The player is prompted to either pick from a list of 75 suggested real-world activities or to choose their own activity. The preselected activities are divided into 3 effort levels (low, medium, and high) and into 5 categories (basics, arts and crafts, social, fitness, and fun); in-game rewards are the same regardless of effort level and category. Once the player chooses their activity for the day, the game instructs the participant to log the activity in the app once it is complete. Players cannot log the activity until sufficient time to complete their activity has passed. After logging an activity, players are prompted to reflect about how they feel after completing it, rating their post activity mood improvement on a scale of “1: Much worse” to “5: Much better.” Reflecting about how an activity affects mood is a key ingredient from BA therapy that has been integrated into The Guardians.


Diagnostic Assessment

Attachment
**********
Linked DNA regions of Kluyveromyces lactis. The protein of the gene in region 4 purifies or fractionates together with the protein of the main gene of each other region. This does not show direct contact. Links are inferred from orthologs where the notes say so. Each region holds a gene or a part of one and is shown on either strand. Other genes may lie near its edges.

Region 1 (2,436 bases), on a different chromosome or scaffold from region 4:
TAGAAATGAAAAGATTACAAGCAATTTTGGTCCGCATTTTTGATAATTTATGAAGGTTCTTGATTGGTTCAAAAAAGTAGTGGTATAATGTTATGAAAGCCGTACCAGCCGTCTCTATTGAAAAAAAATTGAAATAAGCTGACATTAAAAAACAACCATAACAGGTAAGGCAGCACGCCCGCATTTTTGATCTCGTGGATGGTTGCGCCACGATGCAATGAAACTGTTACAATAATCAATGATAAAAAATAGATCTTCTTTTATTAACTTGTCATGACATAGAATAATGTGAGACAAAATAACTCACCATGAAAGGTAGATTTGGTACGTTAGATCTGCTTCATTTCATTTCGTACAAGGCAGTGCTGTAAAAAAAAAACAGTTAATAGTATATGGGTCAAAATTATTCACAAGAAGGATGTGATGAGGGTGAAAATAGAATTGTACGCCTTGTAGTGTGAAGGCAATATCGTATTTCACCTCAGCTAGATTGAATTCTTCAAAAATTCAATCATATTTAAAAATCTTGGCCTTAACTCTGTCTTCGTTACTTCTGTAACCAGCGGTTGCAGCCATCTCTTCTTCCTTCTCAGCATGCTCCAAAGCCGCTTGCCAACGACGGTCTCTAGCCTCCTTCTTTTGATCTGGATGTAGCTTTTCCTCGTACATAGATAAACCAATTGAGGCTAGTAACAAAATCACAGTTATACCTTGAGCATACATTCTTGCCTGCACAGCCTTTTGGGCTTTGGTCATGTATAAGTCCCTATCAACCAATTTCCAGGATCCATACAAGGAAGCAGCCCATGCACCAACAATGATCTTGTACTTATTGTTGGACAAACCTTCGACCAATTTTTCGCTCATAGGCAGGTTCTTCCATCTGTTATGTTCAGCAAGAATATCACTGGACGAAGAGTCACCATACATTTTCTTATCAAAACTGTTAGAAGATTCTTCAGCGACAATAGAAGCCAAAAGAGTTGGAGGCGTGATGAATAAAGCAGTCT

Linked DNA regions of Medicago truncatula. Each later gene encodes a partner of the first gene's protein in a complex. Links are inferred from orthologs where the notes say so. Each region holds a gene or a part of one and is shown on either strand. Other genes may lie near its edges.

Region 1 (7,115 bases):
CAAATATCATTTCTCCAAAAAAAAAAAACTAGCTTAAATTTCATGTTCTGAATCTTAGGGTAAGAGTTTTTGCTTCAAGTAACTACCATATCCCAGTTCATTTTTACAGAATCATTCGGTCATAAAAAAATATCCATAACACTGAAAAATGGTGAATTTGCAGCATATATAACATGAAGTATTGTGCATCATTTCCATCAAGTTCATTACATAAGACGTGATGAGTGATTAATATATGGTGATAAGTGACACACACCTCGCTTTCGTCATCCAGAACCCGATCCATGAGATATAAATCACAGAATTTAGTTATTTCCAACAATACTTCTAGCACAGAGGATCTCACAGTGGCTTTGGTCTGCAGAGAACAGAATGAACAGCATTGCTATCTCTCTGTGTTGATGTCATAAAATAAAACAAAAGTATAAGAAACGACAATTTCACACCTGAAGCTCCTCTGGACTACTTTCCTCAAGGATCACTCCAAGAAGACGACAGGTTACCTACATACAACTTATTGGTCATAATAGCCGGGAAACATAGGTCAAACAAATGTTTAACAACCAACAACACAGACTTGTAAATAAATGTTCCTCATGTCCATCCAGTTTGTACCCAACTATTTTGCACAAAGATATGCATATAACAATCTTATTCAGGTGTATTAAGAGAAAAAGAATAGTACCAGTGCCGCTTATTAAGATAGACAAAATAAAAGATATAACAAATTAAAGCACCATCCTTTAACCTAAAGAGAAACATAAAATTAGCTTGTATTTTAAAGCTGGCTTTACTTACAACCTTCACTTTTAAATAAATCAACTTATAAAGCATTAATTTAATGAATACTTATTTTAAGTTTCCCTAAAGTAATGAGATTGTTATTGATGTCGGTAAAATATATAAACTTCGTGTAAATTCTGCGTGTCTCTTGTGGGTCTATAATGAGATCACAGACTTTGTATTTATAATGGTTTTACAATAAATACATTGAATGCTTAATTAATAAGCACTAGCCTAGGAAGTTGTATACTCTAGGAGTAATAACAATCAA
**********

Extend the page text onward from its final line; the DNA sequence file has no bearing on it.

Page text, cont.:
In addition to collecting demographic information, the Mini International Neuropsychiatric Interview [41] was administered at the baseline assessment to evaluate the diagnostic criteria for a current major depressive episode (MDE) and to assess comorbid psychiatric illnesses. It is a structured diagnostic assessment that evaluates the current existence of a variety of psychiatric disorders based on the Diagnostic and Statistical Manual of Mental Disorders (Fifth Edition) criteria. To meet the MDE criteria, participants must report having had a depressed mood most of the day or markedly diminished interest or pleasure in activities for a period of at least 2 weeks. They must also endorse at least 5 of the following symptoms: significant unintentional weight or appetite change, insomnia or hypersomnia, psychomotor agitation or retardation, fatigue, feelings of worthlessness or inappropriate or excessive guilt, decreased ability to concentrate or make decisions, and recurrent thoughts of death or suicidal ideation.

Primary Outcome: App Satisfaction and Engagement